Greg “Stackhouse” Prevost – Mississippi Murderer (2013)

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A terrific debut solo album from the lead singer of the Chesterfield Kings, Greg Prevost’s Mississippi Murderer is an all-blues affair — and a much welcome one, at that.

Prevost has shown an affinity for the blues and for blues rock throughout his career, but especially on The Chesterfield Kings’ limited-edition 1990 release Drunk On Muddy Water. Prevost, of course, handles all of the vocals, but also ably and strongly handles all of the guitars here, too — something he hasn’t been known for that in his prior band — as well as his usual harmonica, maracas, and tambourine.

He sounds refreshed and fired up in a way he hasn’t sounded in years. There’s a sense of newfound freedom. An excellent example of that is the crunchy rocking album opener “Death Rides With The Morning Sun,” which strides the blues-rocker saddle quite confidently — while taking no prisoners. Greg Prevost is superbly assisted by a multi-talented duo on drums and tambourine by Zachary Koch of St. Phillip’s Escalator, and Alex Patrick of the Absolutes on bass. Patrick also doubles as the album’s co-producer with Stackhouse, and engineer. Keenan Bartlett guests on honky-tonk piano on four tracks.

The delightful shuffle beat of the Skip James song “Hard Time Killing Floor Blues” is like what the original Rolling Stones might’ve sounded like today had Brian Jones lived, as it’s done with some choice slide guitar by Greg. An inspired bluesier cover of Donovan’s Bo-Diddleyish “Hey Gyp (Dig the Slowness)” rivals not only the author’s but Eric Burdon and the Animals’ version, too. The full-tilt rocker “Too Much Junk” is a cautionary tale of the late great New York Dolls’ lead guitarist Johnny Thunders’ self-destructive ways — and perhaps the most Chesterfield Kings-like tune on Mississippi Murderer. It wouldn’t have sounded out of place on one of their mid-period albums.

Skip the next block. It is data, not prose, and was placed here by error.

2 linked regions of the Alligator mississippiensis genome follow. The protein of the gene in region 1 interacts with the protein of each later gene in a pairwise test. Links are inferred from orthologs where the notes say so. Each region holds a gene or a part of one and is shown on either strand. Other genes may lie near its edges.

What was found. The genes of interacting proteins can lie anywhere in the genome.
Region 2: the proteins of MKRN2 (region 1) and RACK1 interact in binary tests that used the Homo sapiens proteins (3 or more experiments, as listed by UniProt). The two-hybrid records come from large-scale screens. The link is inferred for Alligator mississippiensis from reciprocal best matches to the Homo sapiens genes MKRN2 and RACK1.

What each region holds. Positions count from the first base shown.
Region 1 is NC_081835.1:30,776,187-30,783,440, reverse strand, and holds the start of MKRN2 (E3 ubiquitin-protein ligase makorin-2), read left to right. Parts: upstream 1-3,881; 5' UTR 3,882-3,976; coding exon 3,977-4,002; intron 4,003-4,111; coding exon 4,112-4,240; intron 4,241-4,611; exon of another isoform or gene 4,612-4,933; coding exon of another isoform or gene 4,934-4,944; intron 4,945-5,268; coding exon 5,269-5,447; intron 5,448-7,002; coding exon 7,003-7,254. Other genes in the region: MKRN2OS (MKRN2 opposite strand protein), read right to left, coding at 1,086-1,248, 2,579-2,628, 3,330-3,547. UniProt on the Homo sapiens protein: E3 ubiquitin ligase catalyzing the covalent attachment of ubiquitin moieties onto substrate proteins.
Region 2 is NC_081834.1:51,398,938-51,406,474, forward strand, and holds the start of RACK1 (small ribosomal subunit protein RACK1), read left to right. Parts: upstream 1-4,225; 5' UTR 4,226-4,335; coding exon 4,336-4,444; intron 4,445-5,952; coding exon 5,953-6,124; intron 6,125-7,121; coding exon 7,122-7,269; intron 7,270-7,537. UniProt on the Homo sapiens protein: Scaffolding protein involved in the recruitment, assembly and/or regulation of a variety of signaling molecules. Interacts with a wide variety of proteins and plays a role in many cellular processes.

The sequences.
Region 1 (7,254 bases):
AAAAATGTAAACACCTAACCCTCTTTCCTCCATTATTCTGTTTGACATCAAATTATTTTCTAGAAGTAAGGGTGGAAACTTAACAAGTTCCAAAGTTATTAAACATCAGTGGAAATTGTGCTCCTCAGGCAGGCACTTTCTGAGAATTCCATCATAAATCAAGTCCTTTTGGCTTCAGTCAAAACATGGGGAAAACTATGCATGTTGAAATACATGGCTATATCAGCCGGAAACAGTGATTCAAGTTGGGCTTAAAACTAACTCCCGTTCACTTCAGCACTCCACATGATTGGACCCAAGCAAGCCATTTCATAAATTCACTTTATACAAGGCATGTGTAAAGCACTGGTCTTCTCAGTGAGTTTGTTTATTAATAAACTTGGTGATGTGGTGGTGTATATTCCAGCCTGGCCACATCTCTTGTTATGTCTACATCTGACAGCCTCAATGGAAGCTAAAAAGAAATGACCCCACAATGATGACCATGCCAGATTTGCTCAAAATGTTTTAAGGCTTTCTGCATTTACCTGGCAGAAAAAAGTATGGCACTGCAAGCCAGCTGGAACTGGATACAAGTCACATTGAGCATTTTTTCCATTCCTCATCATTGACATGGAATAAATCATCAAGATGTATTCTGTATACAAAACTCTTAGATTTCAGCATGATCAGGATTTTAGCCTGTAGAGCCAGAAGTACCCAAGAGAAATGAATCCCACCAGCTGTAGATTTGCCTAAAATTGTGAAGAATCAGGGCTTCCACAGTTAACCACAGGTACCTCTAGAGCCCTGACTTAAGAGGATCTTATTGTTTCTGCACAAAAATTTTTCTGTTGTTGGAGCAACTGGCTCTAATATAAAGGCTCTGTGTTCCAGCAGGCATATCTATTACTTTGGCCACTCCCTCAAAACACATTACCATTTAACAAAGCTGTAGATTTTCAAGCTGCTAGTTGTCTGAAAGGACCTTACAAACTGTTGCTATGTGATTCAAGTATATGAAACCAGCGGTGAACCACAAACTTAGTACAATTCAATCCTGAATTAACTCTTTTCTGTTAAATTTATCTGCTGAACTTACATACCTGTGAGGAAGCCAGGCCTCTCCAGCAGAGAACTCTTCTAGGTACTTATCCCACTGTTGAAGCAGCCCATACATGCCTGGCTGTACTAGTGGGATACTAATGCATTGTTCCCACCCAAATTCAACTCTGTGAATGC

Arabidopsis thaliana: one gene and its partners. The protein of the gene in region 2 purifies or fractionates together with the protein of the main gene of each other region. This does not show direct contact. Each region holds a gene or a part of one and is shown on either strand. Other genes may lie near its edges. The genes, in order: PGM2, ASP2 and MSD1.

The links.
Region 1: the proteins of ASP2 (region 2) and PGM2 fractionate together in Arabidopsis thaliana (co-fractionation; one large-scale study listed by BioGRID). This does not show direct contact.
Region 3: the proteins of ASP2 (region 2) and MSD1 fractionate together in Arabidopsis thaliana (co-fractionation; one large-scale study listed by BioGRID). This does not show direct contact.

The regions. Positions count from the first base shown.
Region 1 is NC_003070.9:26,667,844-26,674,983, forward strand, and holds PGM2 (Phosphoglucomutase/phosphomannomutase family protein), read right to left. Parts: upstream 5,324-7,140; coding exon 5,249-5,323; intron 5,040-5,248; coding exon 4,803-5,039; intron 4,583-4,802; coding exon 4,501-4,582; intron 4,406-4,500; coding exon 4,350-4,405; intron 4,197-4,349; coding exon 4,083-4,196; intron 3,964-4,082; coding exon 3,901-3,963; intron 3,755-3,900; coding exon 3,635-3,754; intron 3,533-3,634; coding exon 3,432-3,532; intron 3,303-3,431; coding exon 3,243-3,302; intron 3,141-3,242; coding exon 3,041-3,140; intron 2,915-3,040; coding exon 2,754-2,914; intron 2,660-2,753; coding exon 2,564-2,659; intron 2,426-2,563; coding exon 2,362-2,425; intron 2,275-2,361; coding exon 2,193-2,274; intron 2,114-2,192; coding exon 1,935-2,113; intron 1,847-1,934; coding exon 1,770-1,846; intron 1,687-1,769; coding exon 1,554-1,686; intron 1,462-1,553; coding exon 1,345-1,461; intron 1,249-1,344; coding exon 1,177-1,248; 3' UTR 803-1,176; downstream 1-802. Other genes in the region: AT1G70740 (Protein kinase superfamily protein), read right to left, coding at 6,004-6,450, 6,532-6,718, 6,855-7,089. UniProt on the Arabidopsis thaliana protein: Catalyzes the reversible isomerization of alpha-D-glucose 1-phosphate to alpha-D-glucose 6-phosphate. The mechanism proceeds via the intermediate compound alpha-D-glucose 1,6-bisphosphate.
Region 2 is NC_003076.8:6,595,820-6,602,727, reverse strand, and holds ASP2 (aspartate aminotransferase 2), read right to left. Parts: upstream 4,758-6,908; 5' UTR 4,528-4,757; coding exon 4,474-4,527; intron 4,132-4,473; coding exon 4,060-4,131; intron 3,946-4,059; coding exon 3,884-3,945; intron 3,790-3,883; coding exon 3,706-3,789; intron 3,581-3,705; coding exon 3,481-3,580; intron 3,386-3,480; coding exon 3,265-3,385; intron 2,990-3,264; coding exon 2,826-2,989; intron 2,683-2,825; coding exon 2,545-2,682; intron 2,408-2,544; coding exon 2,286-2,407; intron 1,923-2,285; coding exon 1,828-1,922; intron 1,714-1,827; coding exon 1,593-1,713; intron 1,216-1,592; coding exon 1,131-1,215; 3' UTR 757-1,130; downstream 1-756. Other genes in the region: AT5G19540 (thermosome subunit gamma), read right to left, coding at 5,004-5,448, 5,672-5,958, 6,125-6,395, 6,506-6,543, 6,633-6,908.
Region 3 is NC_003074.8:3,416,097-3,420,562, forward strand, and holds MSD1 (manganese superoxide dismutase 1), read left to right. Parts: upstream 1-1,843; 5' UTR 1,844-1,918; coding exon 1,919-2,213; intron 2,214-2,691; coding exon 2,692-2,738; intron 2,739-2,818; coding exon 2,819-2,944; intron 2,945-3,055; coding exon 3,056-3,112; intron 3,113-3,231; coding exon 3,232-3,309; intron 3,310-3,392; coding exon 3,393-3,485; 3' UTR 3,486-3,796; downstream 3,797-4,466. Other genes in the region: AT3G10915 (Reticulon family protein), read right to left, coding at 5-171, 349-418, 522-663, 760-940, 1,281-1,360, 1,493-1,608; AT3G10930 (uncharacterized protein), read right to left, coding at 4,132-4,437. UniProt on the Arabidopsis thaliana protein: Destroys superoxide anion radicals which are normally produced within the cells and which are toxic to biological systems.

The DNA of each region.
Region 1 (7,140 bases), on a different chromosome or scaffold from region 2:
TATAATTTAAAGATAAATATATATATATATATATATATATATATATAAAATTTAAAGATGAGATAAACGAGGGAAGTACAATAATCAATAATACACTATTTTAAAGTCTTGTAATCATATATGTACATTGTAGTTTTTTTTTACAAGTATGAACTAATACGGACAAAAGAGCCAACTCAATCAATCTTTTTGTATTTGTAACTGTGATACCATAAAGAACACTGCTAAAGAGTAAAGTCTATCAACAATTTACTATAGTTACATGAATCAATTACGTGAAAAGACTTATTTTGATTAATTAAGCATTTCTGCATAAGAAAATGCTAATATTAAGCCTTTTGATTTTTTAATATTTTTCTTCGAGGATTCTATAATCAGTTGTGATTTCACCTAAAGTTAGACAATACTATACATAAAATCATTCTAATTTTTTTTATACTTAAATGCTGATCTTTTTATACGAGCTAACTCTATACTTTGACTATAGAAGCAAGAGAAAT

“Stoned To Death” draws on the old let’s-go-get-high adage. Greg Prevost distances himself from the more famous Son House version of “John the Revelator” with an abrasive, stomping, minimalist approach that sounds like the Velvet Underground attempting a blues with Mick Jagger on the lead vocals. The hard boogie “Get Myself Home’s” spinning top-like guitar grabs at you until you’re dizzy in a blues haze. The Exile on Main Street outtake “I Ain’t Signifying” (aka “I’m Not Signifying”) brands the Jagger-Richards-as-blues tune vs. the Stones’ more straight forward, New Orleans honky-tonk piano version. “Downstate New Yawk Blues” is a jump n’ shout, traveling-roadside blues raver to the Big Apple. Prevost also takes “Ramblin’ On My Mind” back from Eric Clapton towards its purest acoustic blues roots.

Steve Elliott

Steve Elliott

Steve Elliott has written for Shindig, Twist and Shake, Garage & Beat and Ugly Things. A big fan of all things rock and roll - especially the British Invasion, garage rock, psychedelic, new wave, folk rock, surf and power pop - he was a consultant on Sundazed Music's reissue of 'The Best of Butch Engle & The Styx: No Matter What You Say' in 2000, and has also provided liner notes for Italy's Misty Lane Records. Contact Something Else! at reviews@somethingelsereviews.com.
Steve Elliott
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